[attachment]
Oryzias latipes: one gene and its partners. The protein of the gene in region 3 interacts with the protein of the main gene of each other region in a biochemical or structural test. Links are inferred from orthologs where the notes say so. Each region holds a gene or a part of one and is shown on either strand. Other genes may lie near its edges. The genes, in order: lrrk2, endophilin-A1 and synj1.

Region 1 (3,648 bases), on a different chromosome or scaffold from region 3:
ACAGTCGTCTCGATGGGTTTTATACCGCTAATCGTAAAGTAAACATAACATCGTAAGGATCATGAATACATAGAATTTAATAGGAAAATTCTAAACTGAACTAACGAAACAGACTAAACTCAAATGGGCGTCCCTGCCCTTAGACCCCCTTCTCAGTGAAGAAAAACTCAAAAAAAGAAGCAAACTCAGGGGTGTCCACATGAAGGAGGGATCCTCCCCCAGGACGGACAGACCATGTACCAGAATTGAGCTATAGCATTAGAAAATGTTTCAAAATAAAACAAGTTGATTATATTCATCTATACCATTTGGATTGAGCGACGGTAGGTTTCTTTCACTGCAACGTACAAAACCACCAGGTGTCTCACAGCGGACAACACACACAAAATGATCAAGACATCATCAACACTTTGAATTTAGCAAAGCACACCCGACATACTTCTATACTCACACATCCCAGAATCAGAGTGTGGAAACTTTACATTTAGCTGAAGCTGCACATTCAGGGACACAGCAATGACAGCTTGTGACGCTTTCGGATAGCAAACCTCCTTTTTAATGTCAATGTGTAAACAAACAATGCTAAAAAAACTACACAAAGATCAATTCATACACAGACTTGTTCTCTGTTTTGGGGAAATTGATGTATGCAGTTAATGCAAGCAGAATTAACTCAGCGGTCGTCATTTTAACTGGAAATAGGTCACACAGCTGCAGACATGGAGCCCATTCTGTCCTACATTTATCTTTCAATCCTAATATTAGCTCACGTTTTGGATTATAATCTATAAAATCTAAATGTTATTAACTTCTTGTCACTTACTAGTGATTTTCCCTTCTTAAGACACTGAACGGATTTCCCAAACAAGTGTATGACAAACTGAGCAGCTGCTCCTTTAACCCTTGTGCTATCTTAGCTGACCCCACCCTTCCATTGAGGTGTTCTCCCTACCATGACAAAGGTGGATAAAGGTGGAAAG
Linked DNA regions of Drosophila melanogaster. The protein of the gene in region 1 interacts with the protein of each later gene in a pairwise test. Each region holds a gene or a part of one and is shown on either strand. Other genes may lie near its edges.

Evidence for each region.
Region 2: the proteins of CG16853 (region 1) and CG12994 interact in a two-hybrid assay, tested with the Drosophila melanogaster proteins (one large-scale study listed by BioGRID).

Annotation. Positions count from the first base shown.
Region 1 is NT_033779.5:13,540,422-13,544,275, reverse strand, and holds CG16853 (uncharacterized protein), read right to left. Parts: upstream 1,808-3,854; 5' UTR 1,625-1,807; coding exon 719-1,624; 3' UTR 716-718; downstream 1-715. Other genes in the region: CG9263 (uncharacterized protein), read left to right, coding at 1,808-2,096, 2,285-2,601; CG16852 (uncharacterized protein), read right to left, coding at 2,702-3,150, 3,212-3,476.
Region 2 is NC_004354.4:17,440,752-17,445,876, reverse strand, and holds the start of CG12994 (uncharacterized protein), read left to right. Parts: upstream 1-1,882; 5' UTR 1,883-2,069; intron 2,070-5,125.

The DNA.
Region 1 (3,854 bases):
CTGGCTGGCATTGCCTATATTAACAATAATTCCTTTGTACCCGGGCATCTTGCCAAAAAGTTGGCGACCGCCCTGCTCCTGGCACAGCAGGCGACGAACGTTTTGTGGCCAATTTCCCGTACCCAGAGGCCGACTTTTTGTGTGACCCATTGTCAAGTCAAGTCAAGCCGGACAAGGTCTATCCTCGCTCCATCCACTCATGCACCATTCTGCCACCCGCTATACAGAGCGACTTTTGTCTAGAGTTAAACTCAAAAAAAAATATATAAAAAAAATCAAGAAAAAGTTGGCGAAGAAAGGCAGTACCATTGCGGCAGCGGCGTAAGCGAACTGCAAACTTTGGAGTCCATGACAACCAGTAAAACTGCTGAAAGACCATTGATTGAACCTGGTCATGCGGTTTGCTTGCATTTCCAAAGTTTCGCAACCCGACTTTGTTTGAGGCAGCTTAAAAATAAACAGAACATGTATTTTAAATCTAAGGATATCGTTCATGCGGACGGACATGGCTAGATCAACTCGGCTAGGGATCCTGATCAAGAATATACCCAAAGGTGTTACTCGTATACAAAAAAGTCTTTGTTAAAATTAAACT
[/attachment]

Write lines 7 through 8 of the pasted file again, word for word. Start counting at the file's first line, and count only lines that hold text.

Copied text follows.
Annotation. Positions count from the first base shown.
Region 1 is NT_033779.5:13,540,422-13,544,275, reverse strand, and holds CG16853 (uncharacterized protein), read right to left. Parts: upstream 1,808-3,854; 5' UTR 1,625-1,807; coding exon 719-1,624; 3' UTR 716-718; downstream 1-715. Other genes in the region: CG9263 (uncharacterized protein), read left to right, coding at 1,808-2,096, 2,285-2,601; CG16852 (uncharacterized protein), read right to left, coding at 2,702-3,150, 3,212-3,476.